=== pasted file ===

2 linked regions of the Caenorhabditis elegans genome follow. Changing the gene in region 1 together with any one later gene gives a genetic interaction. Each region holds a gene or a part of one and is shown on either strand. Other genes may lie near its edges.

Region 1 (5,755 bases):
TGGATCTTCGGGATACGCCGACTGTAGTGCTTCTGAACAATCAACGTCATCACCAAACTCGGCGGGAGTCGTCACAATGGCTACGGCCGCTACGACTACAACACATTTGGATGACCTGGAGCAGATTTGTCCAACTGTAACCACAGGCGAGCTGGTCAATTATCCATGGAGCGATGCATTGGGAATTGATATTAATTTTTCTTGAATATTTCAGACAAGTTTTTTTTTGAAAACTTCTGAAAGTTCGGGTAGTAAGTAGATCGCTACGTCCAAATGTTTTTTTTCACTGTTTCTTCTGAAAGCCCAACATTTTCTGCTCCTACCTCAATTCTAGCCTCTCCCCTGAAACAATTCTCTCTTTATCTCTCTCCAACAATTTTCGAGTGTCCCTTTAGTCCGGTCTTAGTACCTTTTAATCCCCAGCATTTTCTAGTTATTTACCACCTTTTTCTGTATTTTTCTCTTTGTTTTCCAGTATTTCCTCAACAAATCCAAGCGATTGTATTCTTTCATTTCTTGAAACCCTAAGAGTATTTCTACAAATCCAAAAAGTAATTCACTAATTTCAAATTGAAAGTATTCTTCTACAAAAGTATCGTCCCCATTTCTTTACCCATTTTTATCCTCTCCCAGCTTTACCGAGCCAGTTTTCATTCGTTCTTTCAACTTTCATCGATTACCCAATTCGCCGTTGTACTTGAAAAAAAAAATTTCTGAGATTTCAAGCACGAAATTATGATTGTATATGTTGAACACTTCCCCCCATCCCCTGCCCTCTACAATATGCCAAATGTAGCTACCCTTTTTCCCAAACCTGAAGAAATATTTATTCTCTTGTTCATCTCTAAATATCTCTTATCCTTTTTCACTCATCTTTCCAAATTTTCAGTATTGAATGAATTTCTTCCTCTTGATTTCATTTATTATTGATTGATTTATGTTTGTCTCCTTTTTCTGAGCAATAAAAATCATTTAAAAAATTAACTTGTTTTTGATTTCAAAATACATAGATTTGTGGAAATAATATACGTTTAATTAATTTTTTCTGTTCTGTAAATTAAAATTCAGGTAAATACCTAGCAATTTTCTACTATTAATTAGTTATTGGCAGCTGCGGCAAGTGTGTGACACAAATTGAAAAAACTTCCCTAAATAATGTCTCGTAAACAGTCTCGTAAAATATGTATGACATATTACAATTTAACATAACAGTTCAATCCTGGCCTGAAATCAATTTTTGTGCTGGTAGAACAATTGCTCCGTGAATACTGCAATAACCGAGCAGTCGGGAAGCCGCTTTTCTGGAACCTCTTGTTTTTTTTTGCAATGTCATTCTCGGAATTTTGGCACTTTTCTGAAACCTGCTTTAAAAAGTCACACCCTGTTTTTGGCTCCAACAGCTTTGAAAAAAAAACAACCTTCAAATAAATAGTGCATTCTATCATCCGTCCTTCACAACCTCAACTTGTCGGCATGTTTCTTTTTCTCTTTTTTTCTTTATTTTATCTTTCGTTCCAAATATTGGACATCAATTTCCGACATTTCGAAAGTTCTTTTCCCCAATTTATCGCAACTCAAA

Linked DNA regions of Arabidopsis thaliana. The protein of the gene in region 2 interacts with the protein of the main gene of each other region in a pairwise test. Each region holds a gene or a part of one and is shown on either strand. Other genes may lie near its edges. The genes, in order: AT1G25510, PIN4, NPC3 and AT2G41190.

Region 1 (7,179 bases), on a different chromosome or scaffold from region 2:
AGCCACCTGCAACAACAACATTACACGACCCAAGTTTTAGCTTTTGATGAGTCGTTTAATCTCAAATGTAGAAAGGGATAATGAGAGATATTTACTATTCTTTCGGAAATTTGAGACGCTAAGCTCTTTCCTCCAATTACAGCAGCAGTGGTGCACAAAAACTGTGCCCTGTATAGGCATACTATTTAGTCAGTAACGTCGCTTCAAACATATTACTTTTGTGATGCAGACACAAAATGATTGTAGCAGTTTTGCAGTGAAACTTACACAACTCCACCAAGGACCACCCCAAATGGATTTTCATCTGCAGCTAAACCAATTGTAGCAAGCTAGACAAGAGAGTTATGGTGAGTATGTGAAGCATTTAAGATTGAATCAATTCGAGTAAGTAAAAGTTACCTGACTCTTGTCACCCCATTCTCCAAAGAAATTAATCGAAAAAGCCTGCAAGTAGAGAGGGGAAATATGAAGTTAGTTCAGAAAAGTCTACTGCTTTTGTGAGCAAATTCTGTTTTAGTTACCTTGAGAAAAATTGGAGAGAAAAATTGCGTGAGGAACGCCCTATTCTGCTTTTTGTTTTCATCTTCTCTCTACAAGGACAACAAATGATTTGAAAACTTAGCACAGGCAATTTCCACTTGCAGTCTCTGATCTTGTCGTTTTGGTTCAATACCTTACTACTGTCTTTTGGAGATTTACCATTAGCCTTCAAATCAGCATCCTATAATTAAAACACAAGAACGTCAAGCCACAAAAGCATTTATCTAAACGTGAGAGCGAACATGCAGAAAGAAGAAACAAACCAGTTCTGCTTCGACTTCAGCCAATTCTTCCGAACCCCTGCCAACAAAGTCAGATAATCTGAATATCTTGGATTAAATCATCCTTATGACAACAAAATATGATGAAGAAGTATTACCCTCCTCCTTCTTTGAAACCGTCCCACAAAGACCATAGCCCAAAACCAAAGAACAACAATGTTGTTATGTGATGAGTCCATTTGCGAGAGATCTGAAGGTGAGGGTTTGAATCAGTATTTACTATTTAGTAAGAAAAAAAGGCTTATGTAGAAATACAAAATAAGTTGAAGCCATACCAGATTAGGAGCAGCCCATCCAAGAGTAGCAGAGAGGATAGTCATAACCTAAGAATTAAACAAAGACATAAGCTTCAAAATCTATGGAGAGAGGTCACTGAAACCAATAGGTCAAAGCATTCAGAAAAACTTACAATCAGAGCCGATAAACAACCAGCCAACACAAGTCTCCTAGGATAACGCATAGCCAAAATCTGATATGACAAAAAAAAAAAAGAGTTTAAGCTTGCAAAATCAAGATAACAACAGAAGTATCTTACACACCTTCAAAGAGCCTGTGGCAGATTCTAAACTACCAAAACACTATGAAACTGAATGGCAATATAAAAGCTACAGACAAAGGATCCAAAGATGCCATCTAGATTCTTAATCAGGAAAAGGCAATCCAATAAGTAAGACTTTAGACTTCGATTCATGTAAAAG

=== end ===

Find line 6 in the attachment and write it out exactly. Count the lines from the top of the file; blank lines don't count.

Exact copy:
AGCCACCTGCAACAACAACATTACACGACCCAAGTTTTAGCTTTTGATGAGTCGTTTAATCTCAAATGTAGAAAGGGATAATGAGAGATATTTACTATTCTTTCGGAAATTTGAGACGCTAAGCTCTTTCCTCCAATTACAGCAGCAGTGGTGCACAAAAACTGTGCCCTGTATAGGCATACTATTTAGTCAGTAACGTCGCTTCAAACATATTACTTTTGTGATGCAGACACAAAATGATTGTAGCAGTTTTGCAGTGAAACTTACACAACTCCACCAAGGACCACCCCAAATGGATTTTCATCTGCAGCTAAACCAATTGTAGCAAGCTAGACAAGAGAGTTATGGTGAGTATGTGAAGCATTTAAGATTGAATCAATTCGAGTAAGTAAAAGTTACCTGACTCTTGTCACCCCATTCTCCAAAGAAATTAATCGAAAAAGCCTGCAAGTAGAGAGGGGAAATATGAAGTTAGTTCAGAAAAGTCTACTGCTTTTGTGAGCAAATTCTGTTTTAGTTACCTTGAGAAAAATTGGAGAGAAAAATTGCGTGAGGAACGCCCTATTCTGCTTTTTGTTTTCATCTTCTCTCTACAAGGACAACAAATGATTTGAAAACTTAGCACAGGCAATTTCCACTTGCAGTCTCTGATCTTGTCGTTTTGGTTCAATACCTTACTACTGTCTTTTGGAGATTTACCATTAGCCTTCAAATCAGCATCCTATAATTAAAACACAAGAACGTCAAGCCACAAAAGCATTTATCTAAACGTGAGAGCGAACATGCAGAAAGAAGAAACAAACCAGTTCTGCTTCGACTTCAGCCAATTCTTCCGAACCCCTGCCAACAAAGTCAGATAATCTGAATATCTTGGATTAAATCATCCTTATGACAACAAAATATGATGAAGAAGTATTACCCTCCTCCTTCTTTGAAACCGTCCCACAAAGACCATAGCCCAAAACCAAAGAACAACAATGTTGTTATGTGATGAGTCCATTTGCGAGAGATCTGAAGGTGAGGGTTTGAATCAGTATTTACTATTTAGTAAGAAAAAAAGGCTTATGTAGAAATACAAAATAAGTTGAAGCCATACCAGATTAGGAGCAGCCCATCCAAGAGTAGCAGAGAGGATAGTCATAACCTAAGAATTAAACAAAGACATAAGCTTCAAAATCTATGGAGAGAGGTCACTGAAACCAATAGGTCAAAGCATTCAGAAAAACTTACAATCAGAGCCGATAAACAACCAGCCAACACAAGTCTCCTAGGATAACGCATAGCCAAAATCTGATATGACAAAAAAAAAAAAGAGTTTAAGCTTGCAAAATCAAGATAACAACAGAAGTATCTTACACACCTTCAAAGAGCCTGTGGCAGATTCTAAACTACCAAAACACTATGAAACTGAATGGCAATATAAAAGCTACAGACAAAGGATCCAAAGATGCCATCTAGATTCTTAATCAGGAAAAGGCAATCCAATAAGTAAGACTTTAGACTTCGATTCATGTAAAAG